Two weeks ago I helped my daughter the high school art teacher set up her classroom. It was a lot of work, but she needed the help since she's still on crutches after her surgery. Frankly, I had fun, and I also learned something.
One of the handouts she gives kids first taking art is about the misconceptions of art, fostered mostly by adults. You see, when kids first hold a Crayon or pencil and draw, they don't know whether they have talent or not.
That judgment comes later when well-meaning adults start telling them things like: "You should have made the tree green, not black." Or, "There's only 1 window in the front of our house, but you put in 2." Kids interpret all that as meaning they didn't do it right, that they're not very good at drawing and art stuff.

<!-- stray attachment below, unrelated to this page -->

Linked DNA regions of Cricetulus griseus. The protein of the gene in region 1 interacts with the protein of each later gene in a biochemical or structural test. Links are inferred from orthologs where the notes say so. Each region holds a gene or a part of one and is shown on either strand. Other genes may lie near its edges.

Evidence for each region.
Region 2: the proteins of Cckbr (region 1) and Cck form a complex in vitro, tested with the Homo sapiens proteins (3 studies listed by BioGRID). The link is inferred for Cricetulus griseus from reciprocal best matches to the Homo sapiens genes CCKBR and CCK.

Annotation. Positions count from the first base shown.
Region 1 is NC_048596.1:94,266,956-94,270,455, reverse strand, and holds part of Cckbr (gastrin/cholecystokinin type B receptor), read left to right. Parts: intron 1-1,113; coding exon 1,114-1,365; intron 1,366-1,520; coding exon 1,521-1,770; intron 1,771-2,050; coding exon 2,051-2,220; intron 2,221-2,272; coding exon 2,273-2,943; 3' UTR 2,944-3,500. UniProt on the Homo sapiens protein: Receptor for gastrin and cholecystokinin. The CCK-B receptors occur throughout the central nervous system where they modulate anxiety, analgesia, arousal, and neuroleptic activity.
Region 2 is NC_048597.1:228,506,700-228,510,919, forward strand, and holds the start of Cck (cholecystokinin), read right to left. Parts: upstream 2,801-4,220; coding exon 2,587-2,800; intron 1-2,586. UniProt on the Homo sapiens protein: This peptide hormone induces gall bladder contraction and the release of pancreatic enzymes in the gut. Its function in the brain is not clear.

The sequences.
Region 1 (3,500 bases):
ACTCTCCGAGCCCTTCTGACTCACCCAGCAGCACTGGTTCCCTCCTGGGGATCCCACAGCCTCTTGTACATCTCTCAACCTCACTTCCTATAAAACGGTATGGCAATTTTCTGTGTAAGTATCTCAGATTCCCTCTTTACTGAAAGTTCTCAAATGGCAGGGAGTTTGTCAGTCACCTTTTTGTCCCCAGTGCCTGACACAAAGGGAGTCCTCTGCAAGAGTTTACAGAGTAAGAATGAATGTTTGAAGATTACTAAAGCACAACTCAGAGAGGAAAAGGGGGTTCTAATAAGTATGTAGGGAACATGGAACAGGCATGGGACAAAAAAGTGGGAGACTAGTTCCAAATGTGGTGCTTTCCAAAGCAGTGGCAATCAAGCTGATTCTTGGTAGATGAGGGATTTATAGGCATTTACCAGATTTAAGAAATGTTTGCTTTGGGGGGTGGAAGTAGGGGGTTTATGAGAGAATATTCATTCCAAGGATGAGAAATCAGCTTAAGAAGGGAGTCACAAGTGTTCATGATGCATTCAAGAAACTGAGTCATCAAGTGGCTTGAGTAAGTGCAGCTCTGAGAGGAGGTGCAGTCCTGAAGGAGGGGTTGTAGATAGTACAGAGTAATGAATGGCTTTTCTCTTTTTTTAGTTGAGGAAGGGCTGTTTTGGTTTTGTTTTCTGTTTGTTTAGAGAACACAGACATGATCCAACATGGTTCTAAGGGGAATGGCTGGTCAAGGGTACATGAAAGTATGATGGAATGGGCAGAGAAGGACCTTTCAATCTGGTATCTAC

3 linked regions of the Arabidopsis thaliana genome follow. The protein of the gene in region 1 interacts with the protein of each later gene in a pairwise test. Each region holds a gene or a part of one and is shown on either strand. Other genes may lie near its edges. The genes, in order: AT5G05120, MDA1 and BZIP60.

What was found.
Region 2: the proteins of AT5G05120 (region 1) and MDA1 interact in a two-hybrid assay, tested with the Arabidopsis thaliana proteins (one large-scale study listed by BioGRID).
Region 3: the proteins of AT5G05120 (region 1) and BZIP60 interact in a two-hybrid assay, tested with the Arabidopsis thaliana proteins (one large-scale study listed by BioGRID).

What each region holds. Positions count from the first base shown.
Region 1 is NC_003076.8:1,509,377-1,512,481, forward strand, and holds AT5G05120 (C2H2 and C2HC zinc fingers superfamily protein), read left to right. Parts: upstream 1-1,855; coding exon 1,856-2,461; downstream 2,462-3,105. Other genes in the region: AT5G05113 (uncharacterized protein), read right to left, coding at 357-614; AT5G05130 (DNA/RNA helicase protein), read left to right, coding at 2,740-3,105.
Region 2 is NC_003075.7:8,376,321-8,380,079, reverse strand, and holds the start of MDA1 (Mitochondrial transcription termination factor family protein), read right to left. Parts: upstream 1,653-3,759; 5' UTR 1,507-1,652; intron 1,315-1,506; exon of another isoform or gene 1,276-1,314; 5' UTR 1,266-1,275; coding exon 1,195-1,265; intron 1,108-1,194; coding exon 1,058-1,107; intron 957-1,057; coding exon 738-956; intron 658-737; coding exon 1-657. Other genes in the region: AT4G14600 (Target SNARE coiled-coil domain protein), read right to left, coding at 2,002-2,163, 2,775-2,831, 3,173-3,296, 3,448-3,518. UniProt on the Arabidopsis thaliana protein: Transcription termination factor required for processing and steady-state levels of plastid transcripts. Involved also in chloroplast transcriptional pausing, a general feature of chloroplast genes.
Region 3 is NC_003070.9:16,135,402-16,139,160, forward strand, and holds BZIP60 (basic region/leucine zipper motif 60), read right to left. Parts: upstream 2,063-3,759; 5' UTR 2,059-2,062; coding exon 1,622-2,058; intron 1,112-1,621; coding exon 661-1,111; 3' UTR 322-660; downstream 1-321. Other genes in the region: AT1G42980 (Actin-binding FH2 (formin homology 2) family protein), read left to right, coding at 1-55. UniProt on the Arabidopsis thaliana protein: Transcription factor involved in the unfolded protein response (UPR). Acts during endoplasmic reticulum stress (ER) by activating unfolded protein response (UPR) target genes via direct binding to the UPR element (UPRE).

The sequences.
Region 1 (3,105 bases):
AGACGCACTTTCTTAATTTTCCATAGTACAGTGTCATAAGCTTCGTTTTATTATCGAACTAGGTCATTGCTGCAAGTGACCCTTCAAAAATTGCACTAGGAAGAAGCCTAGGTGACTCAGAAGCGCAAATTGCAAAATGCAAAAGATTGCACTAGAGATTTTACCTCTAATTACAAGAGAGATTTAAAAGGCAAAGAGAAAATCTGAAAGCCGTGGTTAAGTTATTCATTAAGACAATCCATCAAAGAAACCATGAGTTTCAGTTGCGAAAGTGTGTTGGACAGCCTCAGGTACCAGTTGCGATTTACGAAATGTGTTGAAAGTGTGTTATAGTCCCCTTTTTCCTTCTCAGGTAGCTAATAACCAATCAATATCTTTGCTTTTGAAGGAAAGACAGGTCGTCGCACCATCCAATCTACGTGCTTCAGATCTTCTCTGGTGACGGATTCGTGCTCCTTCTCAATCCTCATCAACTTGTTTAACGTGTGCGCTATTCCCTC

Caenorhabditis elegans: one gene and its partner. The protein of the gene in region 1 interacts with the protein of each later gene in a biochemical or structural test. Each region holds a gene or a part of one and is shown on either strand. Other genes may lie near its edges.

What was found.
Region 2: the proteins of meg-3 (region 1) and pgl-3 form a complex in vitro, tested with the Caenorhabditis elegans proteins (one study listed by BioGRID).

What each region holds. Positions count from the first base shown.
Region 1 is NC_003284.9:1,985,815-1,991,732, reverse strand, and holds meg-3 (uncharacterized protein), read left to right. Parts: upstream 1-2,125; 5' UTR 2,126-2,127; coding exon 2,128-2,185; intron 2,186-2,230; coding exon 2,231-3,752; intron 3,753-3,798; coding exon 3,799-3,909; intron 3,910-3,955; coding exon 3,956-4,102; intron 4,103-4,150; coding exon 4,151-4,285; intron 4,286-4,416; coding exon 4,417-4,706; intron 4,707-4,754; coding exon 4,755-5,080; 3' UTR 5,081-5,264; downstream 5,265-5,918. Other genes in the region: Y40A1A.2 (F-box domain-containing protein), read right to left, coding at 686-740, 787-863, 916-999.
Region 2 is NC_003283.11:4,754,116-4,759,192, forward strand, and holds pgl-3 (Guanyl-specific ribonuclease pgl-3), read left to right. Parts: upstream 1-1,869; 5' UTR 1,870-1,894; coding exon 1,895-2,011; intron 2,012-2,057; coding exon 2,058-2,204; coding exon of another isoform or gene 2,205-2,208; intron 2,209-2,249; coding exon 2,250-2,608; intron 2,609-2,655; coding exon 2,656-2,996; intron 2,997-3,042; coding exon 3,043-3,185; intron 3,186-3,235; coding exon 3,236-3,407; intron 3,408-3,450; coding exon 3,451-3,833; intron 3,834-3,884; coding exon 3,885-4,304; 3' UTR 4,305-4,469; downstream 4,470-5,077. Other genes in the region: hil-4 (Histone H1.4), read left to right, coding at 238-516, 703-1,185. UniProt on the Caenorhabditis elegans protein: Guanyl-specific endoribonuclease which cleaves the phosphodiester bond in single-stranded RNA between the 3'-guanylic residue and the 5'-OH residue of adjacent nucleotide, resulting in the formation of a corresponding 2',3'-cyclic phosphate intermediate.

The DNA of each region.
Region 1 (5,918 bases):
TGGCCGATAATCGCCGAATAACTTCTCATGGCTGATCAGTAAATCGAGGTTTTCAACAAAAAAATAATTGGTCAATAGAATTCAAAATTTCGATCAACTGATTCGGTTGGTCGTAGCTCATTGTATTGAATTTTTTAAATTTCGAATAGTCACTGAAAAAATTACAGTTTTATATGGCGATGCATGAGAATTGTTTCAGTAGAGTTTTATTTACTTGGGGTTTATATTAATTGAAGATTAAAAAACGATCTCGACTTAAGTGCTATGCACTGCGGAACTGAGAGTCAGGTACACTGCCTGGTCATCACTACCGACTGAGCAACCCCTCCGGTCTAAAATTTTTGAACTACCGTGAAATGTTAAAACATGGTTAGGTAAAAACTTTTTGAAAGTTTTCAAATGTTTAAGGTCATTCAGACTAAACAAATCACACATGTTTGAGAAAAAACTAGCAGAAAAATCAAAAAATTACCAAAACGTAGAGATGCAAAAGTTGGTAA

Don't Lose The Vision
They lose sight of how much fun it was to just take a handful of Crayons and draw. They were only interested in the fun of drawing and creating something that didn't exist. That sense of freedom, creativity and fun is what she tries to instill in the new Art I students who usually take the class to fulfill their Fine Art requirement. Most of them choose Art I because they think it will be easier than the other Fine Art offerings.
Now, once a child shows deeper interest, then a parent should provide direction. There are a lot of websites that offer everything from coloring pages to print to tutorials on how to draw. A site I frequently use if Coloring Pages. Coincidentally, this week Kim Komando offered a How To Draw website in one of her newsletters.
Give the right kind of direction to kids, based upon their age and ability, and the freedom to just have fun using their imagination.